Customs records for Revenue Audit

 Where are your Customs Records?

The title of this article might seem unusual at first but take a moment to think about it. Some regulations must be followed if your company is involved in exporting, importing or both. One of these regulations includes obtaining, verifying, and retaining copies of Customs documentation, along with commercial paperwork such as transport documents and  invoices related to those imports and exports. So, let’s revisit the question: Do you know where your Customs records are? Who keeps a copy of all the import and export Customs entries? Is there a list or log that links these entries to your commercial paperwork? Are invoices stored in the finance department without being connected to the transport paperwork? And is it easy to trace these . Good record-keeping can not only ensure compliance but also streamline your operations and protect your business from potential penalties.

We ask this question because, in recent years, we've encountered several instances where companies were left in a state of panic, at best, and facing Customs penalties because they didn't know where their records were. A common scenario involves a single employee who took it upon themselves to manage collecting and retaining the necessary paperwork for Customs compliance. Management was content that someone was handling it—one manager even admitted, "Well, we didn't really know what they did or why." As the employee appeared competent, no formal procedures or reporting requirements were established. However, when that employee left or went on long-term sick leave, the company lost all knowledge of their Customs compliance processes and the location of the records. This may be hard to believe, but along with those employees went the entire understanding of Customs compliance within the company.

Putting this together after the event has proven difficult and time-consuming.  Here are some situations we’ve seen:

1. The records belonging to the person looking after Customs matters were held on the company laptop; no one else in the business asked to look at them, and if finance did want to check something, the paperwork would be shared.  When the person left the company, their laptop was wiped and given to a new employee.  The company policy was that data should not be stored on laptops. It is still on the central server, but as the former employee explained, they had asked for a specific area to be set up for Customs compliance, as without this central point, all the different paperwork would be saved in different unlinked areas of the server. Still, it hadn’t happened, so they set up their private system, which was lost in a stroke.  The company did have duplicates of most documents dotted around in different folders controlled by various departments so the records could be rebuilt over time, but it highlighted a lack of awareness and respect from management as to the importance of maintaining good Customs records.

2. An employee left the company abruptly after a dispute and shortly before a scheduled Customs audit.  Very few documents were held electronically, and the office was full of files containing paperwork, so the company was confident that it had good records to support the Customs audit. However, when reviewing the files, not every document had been printed, and the most common omission was a copy of the official Customs entry.  Eventually, the former employee’s email folder was examined, and all Customs entries and other electronically produced documents were found in general folders within their email account - import entries in a big ‘Import’ folder, going back years.  They were not linked or cross-referenced to the printed commercial paperwork but had to be reviewed against the dates and values to see if they could be tied together to make compliant files for HMRC's audit.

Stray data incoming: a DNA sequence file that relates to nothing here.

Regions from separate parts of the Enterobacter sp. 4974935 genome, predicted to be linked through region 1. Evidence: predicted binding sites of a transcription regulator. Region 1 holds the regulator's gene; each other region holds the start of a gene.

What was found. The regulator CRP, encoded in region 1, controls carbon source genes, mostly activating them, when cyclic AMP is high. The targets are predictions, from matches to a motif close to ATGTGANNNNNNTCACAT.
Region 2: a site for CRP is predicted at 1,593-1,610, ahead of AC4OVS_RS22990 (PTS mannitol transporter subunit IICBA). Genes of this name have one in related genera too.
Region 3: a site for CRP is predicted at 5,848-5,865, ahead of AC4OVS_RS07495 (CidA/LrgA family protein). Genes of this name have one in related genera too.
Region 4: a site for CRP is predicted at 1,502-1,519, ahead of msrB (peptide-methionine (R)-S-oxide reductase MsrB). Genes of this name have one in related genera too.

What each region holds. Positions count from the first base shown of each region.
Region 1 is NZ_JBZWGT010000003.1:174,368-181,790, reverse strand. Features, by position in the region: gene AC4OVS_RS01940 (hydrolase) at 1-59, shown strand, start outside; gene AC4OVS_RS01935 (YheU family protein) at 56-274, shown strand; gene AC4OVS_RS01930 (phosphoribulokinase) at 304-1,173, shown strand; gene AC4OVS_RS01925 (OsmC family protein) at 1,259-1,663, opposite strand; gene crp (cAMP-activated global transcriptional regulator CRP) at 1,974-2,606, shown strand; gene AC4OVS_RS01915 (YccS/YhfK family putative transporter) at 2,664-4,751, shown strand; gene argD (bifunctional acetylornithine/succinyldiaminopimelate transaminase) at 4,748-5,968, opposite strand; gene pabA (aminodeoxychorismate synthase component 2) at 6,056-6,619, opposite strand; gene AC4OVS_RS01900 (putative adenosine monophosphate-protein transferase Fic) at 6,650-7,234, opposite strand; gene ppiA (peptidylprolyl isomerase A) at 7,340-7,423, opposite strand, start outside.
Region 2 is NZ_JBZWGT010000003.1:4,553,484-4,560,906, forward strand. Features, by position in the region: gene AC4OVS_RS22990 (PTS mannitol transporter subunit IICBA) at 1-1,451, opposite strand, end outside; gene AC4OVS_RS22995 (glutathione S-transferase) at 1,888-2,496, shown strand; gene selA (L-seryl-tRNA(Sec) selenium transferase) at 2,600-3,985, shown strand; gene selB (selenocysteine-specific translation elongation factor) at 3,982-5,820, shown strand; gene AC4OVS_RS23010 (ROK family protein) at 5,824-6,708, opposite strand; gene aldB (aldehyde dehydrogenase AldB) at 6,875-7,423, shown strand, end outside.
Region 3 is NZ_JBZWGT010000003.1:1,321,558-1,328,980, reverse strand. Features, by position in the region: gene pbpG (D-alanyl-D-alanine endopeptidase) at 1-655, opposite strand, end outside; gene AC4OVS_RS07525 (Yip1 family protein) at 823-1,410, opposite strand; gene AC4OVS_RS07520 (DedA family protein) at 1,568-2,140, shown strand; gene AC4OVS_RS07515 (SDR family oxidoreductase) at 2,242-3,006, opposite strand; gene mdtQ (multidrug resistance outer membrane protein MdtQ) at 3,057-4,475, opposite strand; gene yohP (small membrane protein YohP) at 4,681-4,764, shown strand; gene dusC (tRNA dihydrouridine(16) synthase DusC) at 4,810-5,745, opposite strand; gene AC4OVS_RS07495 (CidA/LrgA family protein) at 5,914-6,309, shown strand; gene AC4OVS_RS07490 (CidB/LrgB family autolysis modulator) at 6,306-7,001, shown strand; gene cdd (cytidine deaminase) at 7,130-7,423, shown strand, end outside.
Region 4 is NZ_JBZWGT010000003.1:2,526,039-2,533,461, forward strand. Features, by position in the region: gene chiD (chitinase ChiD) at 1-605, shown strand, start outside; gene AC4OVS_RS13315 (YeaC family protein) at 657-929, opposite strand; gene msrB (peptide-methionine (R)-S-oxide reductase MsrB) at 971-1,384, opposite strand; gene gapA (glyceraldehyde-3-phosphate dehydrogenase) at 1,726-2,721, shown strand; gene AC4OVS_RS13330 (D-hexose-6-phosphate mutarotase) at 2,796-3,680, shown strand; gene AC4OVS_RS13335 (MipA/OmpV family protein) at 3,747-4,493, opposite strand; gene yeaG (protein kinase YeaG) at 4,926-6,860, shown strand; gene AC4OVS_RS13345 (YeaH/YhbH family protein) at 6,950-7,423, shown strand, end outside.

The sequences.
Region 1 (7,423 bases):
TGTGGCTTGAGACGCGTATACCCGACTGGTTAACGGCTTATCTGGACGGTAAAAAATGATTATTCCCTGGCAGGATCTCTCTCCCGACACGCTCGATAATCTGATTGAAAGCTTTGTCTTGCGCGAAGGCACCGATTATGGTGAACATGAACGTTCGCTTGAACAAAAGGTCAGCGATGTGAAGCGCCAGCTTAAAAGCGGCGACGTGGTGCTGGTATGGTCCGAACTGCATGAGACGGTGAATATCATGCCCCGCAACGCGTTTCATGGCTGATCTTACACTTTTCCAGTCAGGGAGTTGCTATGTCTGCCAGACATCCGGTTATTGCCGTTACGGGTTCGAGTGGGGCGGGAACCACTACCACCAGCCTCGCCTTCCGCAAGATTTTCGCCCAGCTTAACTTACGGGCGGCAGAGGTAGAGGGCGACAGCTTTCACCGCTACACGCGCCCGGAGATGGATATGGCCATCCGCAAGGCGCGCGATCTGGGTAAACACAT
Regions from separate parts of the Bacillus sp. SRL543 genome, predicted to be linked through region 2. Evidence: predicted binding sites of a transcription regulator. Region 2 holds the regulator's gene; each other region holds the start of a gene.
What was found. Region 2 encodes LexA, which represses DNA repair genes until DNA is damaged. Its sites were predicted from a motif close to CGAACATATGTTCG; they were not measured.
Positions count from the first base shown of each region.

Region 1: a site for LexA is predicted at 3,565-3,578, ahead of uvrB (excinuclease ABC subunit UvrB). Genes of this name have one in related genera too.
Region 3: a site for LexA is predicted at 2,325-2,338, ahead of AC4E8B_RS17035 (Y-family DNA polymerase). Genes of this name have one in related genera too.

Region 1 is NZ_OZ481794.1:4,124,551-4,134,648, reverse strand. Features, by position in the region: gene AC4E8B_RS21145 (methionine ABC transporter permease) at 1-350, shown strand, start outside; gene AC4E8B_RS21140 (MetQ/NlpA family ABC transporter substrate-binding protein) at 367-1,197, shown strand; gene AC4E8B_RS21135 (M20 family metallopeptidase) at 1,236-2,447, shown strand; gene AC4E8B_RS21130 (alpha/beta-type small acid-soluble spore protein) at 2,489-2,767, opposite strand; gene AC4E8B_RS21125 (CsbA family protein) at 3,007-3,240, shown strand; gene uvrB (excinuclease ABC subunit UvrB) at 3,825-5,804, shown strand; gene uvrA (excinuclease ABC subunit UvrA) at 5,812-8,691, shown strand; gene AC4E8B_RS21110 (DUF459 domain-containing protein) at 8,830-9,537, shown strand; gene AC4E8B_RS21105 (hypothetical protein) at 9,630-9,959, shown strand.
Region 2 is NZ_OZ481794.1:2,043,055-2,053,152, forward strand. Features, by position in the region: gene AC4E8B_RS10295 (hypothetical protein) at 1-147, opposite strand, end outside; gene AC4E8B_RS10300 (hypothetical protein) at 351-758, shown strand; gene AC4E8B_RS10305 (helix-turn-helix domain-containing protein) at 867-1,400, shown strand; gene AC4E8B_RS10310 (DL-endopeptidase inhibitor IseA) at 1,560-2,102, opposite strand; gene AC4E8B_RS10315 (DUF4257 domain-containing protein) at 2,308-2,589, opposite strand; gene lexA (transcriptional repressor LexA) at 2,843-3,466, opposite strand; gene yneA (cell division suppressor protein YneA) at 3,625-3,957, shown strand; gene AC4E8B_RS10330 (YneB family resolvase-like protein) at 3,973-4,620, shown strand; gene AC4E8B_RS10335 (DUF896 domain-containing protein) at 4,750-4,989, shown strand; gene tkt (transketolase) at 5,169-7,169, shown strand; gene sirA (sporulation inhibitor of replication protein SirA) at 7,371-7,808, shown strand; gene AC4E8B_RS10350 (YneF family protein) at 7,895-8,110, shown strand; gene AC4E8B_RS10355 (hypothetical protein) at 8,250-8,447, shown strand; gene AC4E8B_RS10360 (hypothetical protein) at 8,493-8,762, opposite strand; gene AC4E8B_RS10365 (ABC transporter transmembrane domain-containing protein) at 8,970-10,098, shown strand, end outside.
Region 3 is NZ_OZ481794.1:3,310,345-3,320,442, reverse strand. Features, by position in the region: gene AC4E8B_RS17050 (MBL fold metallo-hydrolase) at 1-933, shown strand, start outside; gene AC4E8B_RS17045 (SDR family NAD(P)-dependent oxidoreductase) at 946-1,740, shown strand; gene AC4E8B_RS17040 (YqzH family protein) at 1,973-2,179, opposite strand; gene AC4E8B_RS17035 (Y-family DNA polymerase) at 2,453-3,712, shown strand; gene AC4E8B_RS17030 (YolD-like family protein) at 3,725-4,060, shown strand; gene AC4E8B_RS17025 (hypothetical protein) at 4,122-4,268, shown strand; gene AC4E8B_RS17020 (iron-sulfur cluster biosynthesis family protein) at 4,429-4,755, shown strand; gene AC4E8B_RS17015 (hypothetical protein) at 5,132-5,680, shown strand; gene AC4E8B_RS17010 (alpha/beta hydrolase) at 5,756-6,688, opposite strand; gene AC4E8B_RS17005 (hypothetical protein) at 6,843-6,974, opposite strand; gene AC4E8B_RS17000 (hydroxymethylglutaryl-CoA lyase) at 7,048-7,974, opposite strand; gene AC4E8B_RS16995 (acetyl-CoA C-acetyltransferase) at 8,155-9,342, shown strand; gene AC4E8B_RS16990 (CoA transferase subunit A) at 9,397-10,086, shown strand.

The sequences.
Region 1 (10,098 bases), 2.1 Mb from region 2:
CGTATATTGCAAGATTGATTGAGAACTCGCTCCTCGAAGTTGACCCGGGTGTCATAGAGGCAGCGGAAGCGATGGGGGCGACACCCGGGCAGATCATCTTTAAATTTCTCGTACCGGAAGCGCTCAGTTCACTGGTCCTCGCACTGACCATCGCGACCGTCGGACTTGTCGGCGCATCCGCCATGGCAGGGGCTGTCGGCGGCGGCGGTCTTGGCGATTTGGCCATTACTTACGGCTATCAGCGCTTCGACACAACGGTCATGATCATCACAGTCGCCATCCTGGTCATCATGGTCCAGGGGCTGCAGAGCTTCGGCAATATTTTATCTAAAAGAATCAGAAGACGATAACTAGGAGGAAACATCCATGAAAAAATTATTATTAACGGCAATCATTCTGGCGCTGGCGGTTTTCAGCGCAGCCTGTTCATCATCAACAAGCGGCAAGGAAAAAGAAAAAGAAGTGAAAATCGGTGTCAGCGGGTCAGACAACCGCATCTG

3. A new manager joined a company and asked where the Customs paperwork was held; they were told it was all retained by their freight companies.  On checking, the freight companies either didn’t keep records longer than three months or held some paperwork but not all commercial documents.  The freight companies had not formally been contracted to retain records for the importer/exporter, but the assumption had been that they just would.  Also, none of the Customs entries had ever been checked by the company.  Again, they had just assumed that the agents had done them correctly.  The business had changed freight companies about three times in two years, and companies they no longer used didn’t rush to support the company’s new requirement to collate the paperwork needed for Customs compliance.  On eventually getting paperwork for goods bought from an overseas supplier, the new manager estimated that on this alone, they had overpaid Customs duty in the region of £80K, as the freight companies had guessed the commodity code for the goods based on a very poor description provided by the supplier.  The decision was made to focus on compliance from now on and review back 12 months to see if there were any significant issues.

Let's reiterate the key question: Do you know who, if anyone, is responsible for maintaining the records required for Customs compliance? Are you aware of where these records are stored within your system? What compliance checks are being conducted on this data, and how easily can these records be accessed and retrieved? Clear answers to these questions are not just important, they are crucial to ensuring your company's Customs compliance. In addition, at the stage of an REVENUE audit, it will demonstrate that the business is competently managing its compliance requirements for imports and exports.